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This book examines terrorist groups that, while not formally allied with al-Qaeda, pose a threat to Americans, at home and abroad, and to the security of our friends and allies. Although the temptation for policymakers is to set aside as less dangerous those groups that have not chosen to join al-Qaeda, such terrorist or insurgent groups and criminal organizations still pose a threat to the United States, its interests, and its allies. The authors first look at violent Islamist terrorist and insurgent groups without formal links to al-Qaeda, such as Hamas and Hezbollah in the Middle East and Islamist groups in Africa. They then examine a number of non-Islamist terrorist groups — for example, the Tamil Tigers in Sri Lanka, the FARC and ELN in Colombia, Maoist insurgencies, and the violent antiglobalist movement — and explain how these groups might fit into the al-Qaeda agenda and how they use criminal organizations and connections to finance their activities. Finally, they show how the presence of these threats affects U.S. security interests, and they identify distinct strategies that the United States may take to neutralize or mitigate each of them.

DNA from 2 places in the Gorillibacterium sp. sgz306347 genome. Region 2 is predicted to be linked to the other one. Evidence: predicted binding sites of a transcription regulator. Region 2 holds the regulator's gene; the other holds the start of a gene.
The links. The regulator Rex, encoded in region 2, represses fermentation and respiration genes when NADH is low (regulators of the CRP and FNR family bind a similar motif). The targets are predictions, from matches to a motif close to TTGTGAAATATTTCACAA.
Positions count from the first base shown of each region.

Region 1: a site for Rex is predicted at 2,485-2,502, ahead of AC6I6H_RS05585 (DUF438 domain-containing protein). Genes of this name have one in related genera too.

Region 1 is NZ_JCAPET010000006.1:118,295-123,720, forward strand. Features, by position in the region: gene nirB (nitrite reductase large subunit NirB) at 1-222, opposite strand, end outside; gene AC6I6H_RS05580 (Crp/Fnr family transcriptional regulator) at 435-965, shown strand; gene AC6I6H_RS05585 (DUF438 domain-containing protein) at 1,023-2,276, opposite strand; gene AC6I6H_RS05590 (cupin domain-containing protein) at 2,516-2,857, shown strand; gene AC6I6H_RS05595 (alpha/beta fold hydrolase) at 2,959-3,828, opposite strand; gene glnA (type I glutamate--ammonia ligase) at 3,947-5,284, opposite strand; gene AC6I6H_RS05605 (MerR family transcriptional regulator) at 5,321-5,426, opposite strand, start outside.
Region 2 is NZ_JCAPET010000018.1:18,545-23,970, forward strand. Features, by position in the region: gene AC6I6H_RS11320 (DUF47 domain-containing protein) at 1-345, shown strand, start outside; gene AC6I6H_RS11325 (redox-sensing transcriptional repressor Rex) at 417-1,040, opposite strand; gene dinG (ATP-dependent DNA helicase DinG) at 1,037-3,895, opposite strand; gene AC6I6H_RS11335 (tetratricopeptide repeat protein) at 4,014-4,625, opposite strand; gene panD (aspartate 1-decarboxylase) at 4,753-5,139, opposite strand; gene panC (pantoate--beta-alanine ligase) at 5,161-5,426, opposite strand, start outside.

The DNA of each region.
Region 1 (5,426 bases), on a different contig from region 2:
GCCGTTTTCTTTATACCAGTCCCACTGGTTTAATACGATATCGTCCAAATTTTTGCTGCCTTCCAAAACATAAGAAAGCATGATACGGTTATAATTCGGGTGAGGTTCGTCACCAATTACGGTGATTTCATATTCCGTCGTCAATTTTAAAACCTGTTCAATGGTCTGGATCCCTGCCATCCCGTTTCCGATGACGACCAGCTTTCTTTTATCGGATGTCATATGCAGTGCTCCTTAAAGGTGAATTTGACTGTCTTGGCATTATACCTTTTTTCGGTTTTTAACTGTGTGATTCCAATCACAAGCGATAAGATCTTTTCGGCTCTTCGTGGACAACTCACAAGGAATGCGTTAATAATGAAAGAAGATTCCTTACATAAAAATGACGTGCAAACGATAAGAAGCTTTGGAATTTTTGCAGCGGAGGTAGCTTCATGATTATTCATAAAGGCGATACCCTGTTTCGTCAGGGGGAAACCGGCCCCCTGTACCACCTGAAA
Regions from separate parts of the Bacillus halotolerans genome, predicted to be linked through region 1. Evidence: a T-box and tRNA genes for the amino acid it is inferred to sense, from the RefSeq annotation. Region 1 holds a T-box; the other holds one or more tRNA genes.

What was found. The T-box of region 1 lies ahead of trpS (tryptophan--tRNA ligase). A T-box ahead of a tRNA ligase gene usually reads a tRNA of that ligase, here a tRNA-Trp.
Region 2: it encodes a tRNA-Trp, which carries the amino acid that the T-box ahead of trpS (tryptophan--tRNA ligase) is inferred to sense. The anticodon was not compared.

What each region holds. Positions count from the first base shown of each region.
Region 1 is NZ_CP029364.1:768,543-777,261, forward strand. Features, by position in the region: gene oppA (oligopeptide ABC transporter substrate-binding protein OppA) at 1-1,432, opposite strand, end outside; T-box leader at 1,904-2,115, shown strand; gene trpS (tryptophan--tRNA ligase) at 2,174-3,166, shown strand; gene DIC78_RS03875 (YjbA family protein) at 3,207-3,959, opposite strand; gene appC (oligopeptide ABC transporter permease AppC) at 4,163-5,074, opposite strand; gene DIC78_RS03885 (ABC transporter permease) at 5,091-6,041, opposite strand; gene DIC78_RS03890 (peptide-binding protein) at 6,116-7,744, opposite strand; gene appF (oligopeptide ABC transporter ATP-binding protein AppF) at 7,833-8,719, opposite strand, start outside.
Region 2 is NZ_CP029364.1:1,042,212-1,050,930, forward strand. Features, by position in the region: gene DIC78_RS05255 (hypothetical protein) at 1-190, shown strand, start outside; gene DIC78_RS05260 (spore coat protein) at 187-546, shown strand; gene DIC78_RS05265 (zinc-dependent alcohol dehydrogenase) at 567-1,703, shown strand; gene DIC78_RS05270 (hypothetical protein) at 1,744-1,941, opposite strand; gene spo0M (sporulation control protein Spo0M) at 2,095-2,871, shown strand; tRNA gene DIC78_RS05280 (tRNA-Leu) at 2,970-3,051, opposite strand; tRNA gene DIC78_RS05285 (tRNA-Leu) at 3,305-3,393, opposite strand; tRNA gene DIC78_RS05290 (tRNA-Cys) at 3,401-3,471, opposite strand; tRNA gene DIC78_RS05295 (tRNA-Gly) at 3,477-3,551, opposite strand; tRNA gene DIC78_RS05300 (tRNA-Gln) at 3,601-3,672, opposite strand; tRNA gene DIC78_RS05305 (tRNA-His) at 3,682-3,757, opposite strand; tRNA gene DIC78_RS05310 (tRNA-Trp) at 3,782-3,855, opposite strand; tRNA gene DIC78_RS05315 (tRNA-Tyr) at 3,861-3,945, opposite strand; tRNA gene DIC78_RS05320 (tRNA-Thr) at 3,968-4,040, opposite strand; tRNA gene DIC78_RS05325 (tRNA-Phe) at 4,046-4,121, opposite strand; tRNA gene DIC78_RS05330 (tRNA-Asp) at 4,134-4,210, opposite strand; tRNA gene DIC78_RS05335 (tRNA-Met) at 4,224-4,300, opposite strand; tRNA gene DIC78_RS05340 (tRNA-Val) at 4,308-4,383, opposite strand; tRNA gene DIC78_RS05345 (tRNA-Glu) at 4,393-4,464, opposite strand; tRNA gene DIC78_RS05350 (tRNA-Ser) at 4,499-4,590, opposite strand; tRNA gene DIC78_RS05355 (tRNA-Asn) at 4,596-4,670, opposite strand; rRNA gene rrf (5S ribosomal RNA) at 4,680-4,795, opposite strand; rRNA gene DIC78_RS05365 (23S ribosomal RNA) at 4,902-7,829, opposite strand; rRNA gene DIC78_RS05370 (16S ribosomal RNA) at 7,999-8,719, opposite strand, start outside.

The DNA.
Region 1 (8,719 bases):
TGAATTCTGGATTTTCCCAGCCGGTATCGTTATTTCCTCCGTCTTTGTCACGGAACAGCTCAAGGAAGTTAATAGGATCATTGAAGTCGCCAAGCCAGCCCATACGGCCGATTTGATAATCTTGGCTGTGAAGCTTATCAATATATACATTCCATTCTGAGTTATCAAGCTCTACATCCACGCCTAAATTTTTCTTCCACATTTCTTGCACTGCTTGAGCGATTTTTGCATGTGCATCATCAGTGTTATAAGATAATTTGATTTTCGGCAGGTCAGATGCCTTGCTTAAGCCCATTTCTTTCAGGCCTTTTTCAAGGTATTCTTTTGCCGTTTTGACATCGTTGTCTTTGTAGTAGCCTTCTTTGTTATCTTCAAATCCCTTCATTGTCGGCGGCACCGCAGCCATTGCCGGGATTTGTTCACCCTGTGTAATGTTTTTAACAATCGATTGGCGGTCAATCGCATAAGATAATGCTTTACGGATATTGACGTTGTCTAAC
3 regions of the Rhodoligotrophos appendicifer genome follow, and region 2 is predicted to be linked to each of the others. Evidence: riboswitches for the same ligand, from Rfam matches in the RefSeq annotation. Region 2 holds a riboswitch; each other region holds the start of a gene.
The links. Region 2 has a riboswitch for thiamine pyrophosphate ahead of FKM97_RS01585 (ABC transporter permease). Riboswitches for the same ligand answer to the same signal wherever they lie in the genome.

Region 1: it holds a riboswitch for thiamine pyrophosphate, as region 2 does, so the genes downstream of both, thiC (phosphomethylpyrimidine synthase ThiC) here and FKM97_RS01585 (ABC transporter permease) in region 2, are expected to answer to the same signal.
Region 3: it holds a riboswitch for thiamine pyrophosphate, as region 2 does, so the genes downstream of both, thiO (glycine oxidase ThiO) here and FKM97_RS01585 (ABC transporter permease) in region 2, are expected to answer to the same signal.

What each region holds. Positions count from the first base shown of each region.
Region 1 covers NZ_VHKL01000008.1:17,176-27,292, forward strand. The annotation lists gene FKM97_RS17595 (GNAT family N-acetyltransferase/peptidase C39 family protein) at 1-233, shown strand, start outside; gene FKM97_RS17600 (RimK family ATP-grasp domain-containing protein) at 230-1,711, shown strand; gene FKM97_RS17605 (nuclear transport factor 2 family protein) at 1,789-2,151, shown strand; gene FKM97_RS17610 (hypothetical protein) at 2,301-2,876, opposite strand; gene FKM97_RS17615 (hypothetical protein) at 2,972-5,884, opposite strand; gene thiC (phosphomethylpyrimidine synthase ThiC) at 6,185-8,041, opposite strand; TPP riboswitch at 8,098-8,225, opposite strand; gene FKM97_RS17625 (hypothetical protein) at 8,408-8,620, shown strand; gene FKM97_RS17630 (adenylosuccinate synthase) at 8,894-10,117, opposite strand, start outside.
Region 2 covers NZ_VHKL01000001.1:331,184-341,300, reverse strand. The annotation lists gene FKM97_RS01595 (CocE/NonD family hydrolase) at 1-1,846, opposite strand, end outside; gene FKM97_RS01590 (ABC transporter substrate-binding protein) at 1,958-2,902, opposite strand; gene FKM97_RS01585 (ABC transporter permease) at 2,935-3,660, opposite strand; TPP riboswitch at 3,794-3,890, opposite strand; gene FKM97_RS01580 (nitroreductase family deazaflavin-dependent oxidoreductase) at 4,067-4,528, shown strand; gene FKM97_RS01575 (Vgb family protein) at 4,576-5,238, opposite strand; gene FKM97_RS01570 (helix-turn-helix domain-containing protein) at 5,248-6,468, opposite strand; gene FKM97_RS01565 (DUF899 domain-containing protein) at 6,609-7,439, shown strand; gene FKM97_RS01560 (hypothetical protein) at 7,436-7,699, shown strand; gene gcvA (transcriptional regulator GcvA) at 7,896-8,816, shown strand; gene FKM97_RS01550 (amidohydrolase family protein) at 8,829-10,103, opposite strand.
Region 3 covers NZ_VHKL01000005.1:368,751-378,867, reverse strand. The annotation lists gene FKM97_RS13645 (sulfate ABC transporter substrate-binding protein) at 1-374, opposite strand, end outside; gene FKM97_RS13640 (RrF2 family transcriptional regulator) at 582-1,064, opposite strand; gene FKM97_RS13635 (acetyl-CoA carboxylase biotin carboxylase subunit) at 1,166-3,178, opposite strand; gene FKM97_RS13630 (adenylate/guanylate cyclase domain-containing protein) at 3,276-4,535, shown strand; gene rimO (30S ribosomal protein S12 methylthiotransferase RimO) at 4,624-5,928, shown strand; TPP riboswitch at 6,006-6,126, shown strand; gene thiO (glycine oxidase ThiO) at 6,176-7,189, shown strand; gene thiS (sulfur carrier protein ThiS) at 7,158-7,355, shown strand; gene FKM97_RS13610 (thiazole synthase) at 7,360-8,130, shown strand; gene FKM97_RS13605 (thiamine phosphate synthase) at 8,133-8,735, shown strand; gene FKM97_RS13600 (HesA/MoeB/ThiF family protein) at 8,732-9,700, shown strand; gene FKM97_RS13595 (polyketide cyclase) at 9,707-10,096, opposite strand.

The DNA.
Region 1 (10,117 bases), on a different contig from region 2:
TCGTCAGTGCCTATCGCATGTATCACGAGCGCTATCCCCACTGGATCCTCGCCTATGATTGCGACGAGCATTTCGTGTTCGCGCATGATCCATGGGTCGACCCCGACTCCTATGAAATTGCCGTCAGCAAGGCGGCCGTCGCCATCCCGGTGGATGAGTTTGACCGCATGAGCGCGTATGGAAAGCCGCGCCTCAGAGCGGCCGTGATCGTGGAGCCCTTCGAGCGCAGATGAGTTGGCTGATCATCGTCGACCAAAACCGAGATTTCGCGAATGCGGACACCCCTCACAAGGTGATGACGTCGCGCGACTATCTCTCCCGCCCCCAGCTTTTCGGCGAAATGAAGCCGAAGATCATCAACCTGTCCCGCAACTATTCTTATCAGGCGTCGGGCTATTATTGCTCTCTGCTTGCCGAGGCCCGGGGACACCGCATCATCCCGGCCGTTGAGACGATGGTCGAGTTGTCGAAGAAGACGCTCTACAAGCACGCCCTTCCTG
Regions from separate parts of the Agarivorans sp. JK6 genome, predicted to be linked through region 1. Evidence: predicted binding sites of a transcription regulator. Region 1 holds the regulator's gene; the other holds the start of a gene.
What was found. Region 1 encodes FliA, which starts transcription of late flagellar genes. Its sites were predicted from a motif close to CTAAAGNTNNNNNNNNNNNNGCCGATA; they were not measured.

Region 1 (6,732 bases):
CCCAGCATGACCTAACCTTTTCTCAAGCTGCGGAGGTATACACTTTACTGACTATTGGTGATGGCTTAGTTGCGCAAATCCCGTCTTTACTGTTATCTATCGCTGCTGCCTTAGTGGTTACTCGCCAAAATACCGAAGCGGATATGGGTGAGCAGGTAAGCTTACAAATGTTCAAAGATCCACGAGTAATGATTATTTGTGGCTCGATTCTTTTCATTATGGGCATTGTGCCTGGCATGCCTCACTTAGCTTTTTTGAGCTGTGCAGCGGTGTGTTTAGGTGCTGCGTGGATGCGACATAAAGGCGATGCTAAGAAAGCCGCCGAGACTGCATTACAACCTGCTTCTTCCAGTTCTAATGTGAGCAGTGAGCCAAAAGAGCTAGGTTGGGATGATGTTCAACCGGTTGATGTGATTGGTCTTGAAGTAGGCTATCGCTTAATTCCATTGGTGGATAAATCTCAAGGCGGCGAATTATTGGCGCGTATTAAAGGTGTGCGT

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The research described in this report was sponsored by the United States Air Force and conducted by RAND Project AIR FORCE.

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